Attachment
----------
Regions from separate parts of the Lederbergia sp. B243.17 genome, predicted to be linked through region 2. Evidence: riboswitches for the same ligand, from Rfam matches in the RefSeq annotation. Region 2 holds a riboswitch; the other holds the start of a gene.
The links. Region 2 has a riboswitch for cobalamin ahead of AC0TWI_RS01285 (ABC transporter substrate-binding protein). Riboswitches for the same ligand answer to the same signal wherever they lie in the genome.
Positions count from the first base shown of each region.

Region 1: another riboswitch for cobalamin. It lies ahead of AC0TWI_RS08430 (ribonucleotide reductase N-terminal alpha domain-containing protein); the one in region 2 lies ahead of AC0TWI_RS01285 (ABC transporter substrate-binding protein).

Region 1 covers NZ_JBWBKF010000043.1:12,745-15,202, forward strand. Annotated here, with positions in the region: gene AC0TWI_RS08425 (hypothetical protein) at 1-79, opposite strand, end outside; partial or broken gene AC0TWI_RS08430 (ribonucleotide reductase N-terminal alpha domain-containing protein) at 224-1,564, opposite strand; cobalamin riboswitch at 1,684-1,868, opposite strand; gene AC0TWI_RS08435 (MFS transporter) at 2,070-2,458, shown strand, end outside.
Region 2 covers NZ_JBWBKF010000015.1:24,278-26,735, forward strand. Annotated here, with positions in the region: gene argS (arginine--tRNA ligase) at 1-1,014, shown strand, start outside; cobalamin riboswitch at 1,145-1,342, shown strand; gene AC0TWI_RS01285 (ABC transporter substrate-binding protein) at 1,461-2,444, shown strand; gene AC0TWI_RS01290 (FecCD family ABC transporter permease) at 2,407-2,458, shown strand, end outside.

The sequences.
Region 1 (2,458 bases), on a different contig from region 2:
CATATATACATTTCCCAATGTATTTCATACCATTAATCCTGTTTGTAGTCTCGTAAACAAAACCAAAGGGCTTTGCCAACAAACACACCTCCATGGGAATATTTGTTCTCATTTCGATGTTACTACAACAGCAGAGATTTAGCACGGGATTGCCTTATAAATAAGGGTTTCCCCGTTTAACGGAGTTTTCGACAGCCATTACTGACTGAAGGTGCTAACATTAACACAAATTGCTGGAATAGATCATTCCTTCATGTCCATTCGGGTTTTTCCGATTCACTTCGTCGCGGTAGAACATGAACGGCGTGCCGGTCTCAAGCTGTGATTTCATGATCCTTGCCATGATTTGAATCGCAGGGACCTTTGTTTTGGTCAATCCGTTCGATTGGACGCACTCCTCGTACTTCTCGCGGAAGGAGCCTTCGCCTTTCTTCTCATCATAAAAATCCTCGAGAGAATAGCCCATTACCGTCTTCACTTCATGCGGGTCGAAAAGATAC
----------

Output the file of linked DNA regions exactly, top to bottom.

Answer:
Regions from separate parts of the Lederbergia sp. B243.17 genome, predicted to be linked through region 2. Evidence: riboswitches for the same ligand, from Rfam matches in the RefSeq annotation. Region 2 holds a riboswitch; the other holds the start of a gene.
The links. Region 2 has a riboswitch for cobalamin ahead of AC0TWI_RS01285 (ABC transporter substrate-binding protein). Riboswitches for the same ligand answer to the same signal wherever they lie in the genome.
Positions count from the first base shown of each region.

Region 1: another riboswitch for cobalamin. It lies ahead of AC0TWI_RS08430 (ribonucleotide reductase N-terminal alpha domain-containing protein); the one in region 2 lies ahead of AC0TWI_RS01285 (ABC transporter substrate-binding protein).

Region 1 covers NZ_JBWBKF010000043.1:12,745-15,202, forward strand. Annotated here, with positions in the region: gene AC0TWI_RS08425 (hypothetical protein) at 1-79, opposite strand, end outside; partial or broken gene AC0TWI_RS08430 (ribonucleotide reductase N-terminal alpha domain-containing protein) at 224-1,564, opposite strand; cobalamin riboswitch at 1,684-1,868, opposite strand; gene AC0TWI_RS08435 (MFS transporter) at 2,070-2,458, shown strand, end outside.
Region 2 covers NZ_JBWBKF010000015.1:24,278-26,735, forward strand. Annotated here, with positions in the region: gene argS (arginine--tRNA ligase) at 1-1,014, shown strand, start outside; cobalamin riboswitch at 1,145-1,342, shown strand; gene AC0TWI_RS01285 (ABC transporter substrate-binding protein) at 1,461-2,444, shown strand; gene AC0TWI_RS01290 (FecCD family ABC transporter permease) at 2,407-2,458, shown strand, end outside.

The sequences.
Region 1 (2,458 bases), on a different contig from region 2:
CATATATACATTTCCCAATGTATTTCATACCATTAATCCTGTTTGTAGTCTCGTAAACAAAACCAAAGGGCTTTGCCAACAAACACACCTCCATGGGAATATTTGTTCTCATTTCGATGTTACTACAACAGCAGAGATTTAGCACGGGATTGCCTTATAAATAAGGGTTTCCCCGTTTAACGGAGTTTTCGACAGCCATTACTGACTGAAGGTGCTAACATTAACACAAATTGCTGGAATAGATCATTCCTTCATGTCCATTCGGGTTTTTCCGATTCACTTCGTCGCGGTAGAACATGAACGGCGTGCCGGTCTCAAGCTGTGATTTCATGATCCTTGCCATGATTTGAATCGCAGGGACCTTTGTTTTGGTCAATCCGTTCGATTGGACGCACTCCTCGTACTTCTCGCGGAAGGAGCCTTCGCCTTTCTTCTCATCATAAAAATCCTCGAGAGAATAGCCCATTACCGTCTTCACTTCATGCGGGTCGAAAAGATAC